Battle at Valcour Island: Benedict Arnold As Hero


Though this initial sortie lost him the Royal Savage, Arnold’s plans for the piecemeal destruction of the British soon began to pay off handsomely. Substantially ahead of the rest of the fleet, the British schooner Carleton hauled up to within musket shot of the colonists and dropped anchor. The cable had scarcely ceased to roar through the hawsehole before the crews adjusted the sighting chocks on their heavy guns and fired a deafening broadside into the center of the colonists’ line. In the next few minutes the Carleton’s guns, served with the smooth professionalism of the Royal Navy, fired again and again in deadly unison. As volley after volley of shot cut across the crowded decks of the American fleet, overturning gun carriages and shattering spars and bulkheads like matchwood, it seemed as if no part of Arnold’s line could endure. But as the smoke cleared after every broadside, the Americans showed no inclination to surrender. Instead, they worked amidst the hail of flying shot to turn each vessel on its twin anchor cables and bring every American to bear directly at the Carleton. Feverishly serving a ramshackle miscellany of converted field pieces and captured ships’ guns, the sweat-streaked American crews struggled to sink the Carleton before the other British warships could come up.

“A tremendous cannonade was opened on both sides,” reported Baron von Riedesel, the ranking Hessian officer. The Carleton and the entire American fleet fought it out at point-blank range. Despite the cool efficiency of the British gunners, the American concentration of fire gradually began to pay off. Gaping holes appeared in the hull planking of the Carleton, and her decks were repeatedly swept from end to end in a lethal cross fire of grapeshot. Heavily damaged at and below the waterline, the sluggish Carleton sank ever lower into the water. Then a shot sliced through her stern cable, causing her to drift end-on to the American line. With that the exultant American gunners poured shot after shot into the sinking vessel, which could return no fire.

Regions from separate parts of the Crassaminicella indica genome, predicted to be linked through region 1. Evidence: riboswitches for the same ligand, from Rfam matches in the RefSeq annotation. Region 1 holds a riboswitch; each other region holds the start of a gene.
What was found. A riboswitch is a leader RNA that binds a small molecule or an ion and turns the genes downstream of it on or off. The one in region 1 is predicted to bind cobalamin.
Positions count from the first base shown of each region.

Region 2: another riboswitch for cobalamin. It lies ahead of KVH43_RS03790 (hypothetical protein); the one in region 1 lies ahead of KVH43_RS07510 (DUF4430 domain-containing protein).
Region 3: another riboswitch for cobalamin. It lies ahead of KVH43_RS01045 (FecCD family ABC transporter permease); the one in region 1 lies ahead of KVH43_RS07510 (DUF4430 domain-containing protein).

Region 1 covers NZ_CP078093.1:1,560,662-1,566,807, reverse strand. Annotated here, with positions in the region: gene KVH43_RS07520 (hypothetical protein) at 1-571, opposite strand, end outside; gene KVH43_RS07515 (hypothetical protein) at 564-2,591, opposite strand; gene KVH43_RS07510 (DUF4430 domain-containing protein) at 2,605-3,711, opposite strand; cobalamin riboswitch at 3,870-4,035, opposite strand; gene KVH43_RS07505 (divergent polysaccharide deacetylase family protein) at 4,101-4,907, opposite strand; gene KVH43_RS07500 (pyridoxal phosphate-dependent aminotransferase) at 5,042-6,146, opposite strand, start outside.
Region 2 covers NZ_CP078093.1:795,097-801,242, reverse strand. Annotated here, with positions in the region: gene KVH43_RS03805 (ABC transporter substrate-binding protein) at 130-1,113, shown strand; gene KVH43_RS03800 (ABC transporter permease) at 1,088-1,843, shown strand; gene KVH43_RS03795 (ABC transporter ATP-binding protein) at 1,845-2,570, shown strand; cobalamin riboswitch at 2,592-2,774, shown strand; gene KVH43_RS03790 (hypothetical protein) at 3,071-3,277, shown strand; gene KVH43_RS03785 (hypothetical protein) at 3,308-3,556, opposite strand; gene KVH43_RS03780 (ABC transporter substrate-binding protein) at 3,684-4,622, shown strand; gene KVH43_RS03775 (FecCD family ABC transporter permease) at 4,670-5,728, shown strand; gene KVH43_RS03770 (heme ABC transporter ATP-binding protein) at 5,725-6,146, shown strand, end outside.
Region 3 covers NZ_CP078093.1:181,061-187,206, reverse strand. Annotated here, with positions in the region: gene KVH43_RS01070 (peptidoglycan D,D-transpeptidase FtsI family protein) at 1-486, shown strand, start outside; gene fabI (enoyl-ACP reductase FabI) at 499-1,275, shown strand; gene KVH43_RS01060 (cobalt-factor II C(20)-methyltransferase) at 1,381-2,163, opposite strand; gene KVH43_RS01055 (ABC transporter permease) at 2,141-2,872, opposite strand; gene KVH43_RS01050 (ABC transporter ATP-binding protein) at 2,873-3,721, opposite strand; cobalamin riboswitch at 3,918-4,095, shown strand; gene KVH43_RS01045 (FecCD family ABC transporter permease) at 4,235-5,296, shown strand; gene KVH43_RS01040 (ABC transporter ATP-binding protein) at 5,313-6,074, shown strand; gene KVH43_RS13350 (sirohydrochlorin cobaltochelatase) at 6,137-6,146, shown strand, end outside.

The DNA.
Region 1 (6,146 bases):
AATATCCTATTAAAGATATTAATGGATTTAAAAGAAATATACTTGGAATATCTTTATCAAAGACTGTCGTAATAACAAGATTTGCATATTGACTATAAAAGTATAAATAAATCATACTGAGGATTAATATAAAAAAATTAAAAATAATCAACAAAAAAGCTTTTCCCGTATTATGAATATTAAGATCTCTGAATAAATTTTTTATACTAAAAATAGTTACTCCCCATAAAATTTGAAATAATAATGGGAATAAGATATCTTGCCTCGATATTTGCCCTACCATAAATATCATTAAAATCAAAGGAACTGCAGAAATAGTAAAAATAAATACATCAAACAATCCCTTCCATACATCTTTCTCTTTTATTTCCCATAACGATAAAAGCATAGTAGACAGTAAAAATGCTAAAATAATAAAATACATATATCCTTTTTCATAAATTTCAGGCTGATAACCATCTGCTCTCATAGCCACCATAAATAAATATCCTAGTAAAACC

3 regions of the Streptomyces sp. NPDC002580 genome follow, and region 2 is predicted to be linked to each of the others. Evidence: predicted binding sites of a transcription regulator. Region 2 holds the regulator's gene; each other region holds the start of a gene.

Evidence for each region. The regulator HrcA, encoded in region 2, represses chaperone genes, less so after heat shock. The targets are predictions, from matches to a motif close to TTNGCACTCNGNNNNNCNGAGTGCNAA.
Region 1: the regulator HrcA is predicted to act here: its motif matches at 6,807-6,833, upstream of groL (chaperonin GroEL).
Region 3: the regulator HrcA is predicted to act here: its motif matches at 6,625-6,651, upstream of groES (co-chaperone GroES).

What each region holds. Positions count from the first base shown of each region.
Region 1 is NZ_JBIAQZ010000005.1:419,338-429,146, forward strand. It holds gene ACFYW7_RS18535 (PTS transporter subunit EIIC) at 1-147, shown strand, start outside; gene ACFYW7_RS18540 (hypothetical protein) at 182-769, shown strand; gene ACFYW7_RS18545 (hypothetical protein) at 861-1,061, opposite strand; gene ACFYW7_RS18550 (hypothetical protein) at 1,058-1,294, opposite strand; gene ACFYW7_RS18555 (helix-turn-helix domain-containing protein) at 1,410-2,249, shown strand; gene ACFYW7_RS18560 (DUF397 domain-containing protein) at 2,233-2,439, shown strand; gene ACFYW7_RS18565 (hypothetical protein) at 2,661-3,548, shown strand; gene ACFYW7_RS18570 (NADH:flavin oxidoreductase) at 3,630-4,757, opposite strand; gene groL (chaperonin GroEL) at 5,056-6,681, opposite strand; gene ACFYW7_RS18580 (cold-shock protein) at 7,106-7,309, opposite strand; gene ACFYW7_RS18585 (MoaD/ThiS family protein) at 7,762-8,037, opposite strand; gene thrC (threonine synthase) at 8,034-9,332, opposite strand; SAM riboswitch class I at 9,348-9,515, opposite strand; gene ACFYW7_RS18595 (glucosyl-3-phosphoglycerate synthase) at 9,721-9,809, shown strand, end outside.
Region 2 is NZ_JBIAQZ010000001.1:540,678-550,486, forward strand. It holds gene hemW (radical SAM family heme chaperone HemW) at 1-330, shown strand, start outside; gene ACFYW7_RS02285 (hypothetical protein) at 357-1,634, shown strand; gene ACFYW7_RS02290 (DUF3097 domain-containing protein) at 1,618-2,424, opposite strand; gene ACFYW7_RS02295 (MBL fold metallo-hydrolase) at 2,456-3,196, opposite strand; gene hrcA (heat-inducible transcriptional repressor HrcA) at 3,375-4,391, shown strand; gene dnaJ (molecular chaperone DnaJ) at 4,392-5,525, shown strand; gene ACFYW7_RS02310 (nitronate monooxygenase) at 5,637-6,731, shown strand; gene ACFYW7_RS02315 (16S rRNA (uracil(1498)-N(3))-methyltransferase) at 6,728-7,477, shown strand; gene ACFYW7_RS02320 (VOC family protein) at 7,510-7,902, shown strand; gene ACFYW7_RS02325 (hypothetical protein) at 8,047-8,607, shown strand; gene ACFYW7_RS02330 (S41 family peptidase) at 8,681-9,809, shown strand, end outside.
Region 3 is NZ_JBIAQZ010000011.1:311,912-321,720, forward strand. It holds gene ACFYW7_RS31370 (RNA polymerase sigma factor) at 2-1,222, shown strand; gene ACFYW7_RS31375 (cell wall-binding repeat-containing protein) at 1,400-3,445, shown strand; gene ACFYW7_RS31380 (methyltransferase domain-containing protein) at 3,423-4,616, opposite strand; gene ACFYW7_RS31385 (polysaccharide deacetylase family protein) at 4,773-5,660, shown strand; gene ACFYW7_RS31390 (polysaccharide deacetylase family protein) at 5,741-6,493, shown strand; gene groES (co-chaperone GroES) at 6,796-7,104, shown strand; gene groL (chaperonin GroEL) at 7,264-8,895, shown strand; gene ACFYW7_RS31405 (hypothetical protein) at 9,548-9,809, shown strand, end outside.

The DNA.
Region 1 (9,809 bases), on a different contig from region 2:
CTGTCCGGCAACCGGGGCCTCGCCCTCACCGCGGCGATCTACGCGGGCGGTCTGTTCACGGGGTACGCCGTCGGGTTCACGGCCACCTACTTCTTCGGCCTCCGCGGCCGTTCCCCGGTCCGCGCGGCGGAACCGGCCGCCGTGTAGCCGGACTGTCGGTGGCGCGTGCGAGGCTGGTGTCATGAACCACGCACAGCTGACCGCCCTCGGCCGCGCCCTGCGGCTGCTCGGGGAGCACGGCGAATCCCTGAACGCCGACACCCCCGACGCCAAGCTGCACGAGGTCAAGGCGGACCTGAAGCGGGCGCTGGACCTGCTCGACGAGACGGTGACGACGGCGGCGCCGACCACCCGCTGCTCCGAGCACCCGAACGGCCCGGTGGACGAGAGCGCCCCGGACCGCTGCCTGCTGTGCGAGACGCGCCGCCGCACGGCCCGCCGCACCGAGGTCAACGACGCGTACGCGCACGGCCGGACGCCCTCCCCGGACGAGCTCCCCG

Indeed, so badly damaged was the Carleton that she could not retire, even when ordered to do so by the British naval commander, Captain Thomas Pringle, and it seemed for a time as if she might strike her colors to the Americans. Then, with more than two feet of water in her hold, and the dead and wounded littering her decks, a courageous midshipman named Edward Pellew clambered on to her bowsprit and held the jib to the wind.∗ With the additional help of some rowboats, the Carleton’s bow slowly swung round and she limped to safety.

∗ Midshipman Pellew, then aged nineteen, was destined to become Lord Exmonth, one of England’s most illustrious admirals.

As the Carleton drifted away, her place in the gathering enemy line was immediately filled by fresh British vessels that had by now tacked their way up the mile-wide channel. After many long minutes of furious cannonading, the superior firepower and training of the British gunners began to show their effect. Though the colonists had destroyed one British gunboat in a mighty roar of flame, their own line of gondolas and galleys was swiftly disintegrating. As an added threat, the British had landed several hundred war-whooping Indians on both Valcour Island and the mainland. Firing their muskets from the rocky pinnacles of Valcour, these savages tried to disrupt the American gun crews at work on the decks below. The elaborate fascines, however, rendered this flank attack largely ineffective.

Late in the afternoon the Inflexible finally worked her way into a position where she could bring her guns to bear on the American line. While Arnold’s gun crews fired hardly a shot, she poured five crippling broadsides into their battered line and then withdrew to a distance of about seven hundred yards. The valor and the worsening plight of the Americans as the battle raged on are perhaps most vividly described in Arnold’s own dispatches, written to General Gates and General Schuyler the next day.

… The Congress and Washington have suffered greatly; the latter lost her first lieutenant killed, captain and master wounded. The New-York lost all her officers, except her captain. The Philadelphia was hulled in so many places that she sunk in about one hour after the engagement was over. The whole killed and wounded amounts to about sixty. … The enemy had, to appearance, upwards of one thousand in batteaus prepared for boarding. We suffered much for want of seamen and gunners. I was obliged myself to point most of the guns on board the Congress, which I believe did good execution. The Congress received seven shots between wind and water [i.e., on the waterline]; was hulled a dozen times; had her mainmast wounded in two places and her yard in one. The Washington was hulled a number of times, her mainmast shot through, and must have a new one. Both vessels are very leaky and want repairing.